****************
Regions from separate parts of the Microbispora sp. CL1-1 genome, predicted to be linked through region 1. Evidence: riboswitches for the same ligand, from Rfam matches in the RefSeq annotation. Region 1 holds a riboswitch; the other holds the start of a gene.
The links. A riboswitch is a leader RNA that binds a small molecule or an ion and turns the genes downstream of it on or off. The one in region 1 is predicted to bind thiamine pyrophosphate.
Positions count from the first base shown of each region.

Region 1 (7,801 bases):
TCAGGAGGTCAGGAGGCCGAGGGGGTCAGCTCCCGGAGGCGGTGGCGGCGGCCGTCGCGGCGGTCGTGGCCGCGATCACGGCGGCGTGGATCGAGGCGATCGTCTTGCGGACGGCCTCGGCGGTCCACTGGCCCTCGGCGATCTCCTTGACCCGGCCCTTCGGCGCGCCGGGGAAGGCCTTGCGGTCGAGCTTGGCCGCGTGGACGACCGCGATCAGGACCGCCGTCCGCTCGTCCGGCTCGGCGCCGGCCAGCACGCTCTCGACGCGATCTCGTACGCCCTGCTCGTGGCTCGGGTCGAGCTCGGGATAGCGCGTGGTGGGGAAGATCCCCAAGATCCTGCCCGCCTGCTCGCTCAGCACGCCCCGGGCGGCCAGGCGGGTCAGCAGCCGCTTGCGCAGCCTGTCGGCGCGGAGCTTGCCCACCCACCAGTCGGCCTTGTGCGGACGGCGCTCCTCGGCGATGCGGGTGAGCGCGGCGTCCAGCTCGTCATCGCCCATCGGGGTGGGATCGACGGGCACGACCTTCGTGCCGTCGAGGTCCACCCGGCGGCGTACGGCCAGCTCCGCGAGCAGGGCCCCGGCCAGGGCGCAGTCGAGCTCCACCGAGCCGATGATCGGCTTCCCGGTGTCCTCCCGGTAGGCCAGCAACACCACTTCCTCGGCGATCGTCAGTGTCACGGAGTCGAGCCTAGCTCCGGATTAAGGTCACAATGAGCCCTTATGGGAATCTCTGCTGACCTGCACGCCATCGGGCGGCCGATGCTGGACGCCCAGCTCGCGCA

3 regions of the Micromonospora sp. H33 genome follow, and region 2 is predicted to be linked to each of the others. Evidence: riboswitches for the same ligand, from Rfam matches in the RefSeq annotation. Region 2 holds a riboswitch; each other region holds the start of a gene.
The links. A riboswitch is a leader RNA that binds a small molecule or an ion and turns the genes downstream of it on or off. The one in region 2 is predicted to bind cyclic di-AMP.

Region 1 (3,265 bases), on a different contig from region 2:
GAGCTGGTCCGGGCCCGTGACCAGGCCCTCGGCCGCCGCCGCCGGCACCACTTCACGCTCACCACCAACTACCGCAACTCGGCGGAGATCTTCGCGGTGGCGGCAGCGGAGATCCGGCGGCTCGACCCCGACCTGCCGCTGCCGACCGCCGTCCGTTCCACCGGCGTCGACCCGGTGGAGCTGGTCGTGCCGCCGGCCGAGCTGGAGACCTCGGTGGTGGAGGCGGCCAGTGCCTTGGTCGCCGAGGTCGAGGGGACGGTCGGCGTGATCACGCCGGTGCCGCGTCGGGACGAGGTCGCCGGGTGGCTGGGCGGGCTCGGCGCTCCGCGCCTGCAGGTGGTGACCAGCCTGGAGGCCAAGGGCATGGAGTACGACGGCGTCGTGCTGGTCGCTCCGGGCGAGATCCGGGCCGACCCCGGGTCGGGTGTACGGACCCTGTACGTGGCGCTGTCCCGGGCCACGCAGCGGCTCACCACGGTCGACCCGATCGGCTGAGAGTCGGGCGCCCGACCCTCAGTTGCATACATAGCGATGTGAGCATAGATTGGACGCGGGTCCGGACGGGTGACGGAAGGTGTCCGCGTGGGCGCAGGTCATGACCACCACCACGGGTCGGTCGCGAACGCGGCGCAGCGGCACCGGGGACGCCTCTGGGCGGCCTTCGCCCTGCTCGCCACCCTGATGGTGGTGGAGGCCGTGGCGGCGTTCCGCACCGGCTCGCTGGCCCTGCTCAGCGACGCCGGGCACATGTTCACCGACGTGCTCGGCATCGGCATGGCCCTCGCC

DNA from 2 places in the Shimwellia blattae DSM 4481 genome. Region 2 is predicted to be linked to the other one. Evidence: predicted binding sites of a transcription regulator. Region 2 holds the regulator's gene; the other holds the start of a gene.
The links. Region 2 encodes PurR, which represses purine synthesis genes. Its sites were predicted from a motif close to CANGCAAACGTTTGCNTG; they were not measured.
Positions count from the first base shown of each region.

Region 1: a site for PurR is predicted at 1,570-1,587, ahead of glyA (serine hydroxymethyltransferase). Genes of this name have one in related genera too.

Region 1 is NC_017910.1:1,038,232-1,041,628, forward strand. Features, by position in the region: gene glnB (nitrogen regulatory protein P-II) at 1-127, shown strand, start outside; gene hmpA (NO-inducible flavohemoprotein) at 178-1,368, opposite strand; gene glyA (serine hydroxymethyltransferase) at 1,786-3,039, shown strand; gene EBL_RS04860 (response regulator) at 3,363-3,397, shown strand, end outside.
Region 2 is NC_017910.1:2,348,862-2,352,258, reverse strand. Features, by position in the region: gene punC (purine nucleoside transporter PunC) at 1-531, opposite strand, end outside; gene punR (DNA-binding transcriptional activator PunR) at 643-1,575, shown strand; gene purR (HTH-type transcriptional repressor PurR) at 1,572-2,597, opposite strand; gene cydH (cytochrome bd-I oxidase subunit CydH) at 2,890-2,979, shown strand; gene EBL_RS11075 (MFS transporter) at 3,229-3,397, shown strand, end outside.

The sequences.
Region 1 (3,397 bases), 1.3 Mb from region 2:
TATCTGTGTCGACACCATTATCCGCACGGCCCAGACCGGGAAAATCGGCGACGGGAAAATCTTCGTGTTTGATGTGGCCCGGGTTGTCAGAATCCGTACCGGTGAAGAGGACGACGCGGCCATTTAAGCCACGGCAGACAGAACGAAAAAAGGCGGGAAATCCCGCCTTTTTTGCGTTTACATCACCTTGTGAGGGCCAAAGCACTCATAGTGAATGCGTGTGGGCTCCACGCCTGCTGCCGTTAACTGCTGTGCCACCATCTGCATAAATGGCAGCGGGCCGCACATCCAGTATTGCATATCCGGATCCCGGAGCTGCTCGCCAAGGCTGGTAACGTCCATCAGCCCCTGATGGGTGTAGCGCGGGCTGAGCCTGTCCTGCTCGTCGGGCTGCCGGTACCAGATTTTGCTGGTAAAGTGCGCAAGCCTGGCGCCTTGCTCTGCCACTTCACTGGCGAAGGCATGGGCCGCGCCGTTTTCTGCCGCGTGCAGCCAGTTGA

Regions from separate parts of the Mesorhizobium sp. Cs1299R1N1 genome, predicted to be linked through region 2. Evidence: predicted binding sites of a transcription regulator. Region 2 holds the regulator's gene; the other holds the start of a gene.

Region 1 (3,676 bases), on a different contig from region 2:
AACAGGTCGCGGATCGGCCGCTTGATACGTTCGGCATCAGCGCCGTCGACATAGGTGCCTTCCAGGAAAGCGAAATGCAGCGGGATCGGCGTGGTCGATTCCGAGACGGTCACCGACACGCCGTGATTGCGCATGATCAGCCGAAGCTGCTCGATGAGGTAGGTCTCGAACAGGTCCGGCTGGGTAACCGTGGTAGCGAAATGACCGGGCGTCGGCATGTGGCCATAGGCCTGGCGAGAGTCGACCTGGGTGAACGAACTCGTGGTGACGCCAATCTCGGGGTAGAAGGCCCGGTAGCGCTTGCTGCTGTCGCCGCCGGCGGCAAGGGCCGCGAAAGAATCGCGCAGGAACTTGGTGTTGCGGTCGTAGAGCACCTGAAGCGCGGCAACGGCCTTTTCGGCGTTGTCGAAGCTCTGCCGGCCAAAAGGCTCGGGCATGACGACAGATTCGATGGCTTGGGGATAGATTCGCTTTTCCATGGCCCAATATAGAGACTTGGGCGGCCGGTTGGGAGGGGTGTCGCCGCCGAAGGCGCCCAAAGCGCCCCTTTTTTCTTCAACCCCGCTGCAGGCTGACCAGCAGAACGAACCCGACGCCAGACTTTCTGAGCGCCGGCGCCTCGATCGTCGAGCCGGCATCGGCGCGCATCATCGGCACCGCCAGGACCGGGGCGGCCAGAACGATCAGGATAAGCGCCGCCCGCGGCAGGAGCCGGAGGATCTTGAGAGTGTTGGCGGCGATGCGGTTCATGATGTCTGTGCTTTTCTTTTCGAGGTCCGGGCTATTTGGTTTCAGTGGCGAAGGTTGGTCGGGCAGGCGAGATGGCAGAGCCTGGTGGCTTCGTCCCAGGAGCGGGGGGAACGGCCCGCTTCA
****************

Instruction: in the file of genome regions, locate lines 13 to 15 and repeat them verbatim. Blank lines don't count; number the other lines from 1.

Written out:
Region 1: a site for PurR is predicted at 1,570-1,587, ahead of glyA (serine hydroxymethyltransferase). Genes of this name have one in related genera too.

Region 1 is NC_017910.1:1,038,232-1,041,628, forward strand. Features, by position in the region: gene glnB (nitrogen regulatory protein P-II) at 1-127, shown strand, start outside; gene hmpA (NO-inducible flavohemoprotein) at 178-1,368, opposite strand; gene glyA (serine hydroxymethyltransferase) at 1,786-3,039, shown strand; gene EBL_RS04860 (response regulator) at 3,363-3,397, shown strand, end outside.
Region 2 is NC_017910.1:2,348,862-2,352,258, reverse strand. Features, by position in the region: gene punC (purine nucleoside transporter PunC) at 1-531, opposite strand, end outside; gene punR (DNA-binding transcriptional activator PunR) at 643-1,575, shown strand; gene purR (HTH-type transcriptional repressor PurR) at 1,572-2,597, opposite strand; gene cydH (cytochrome bd-I oxidase subunit CydH) at 2,890-2,979, shown strand; gene EBL_RS11075 (MFS transporter) at 3,229-3,397, shown strand, end outside.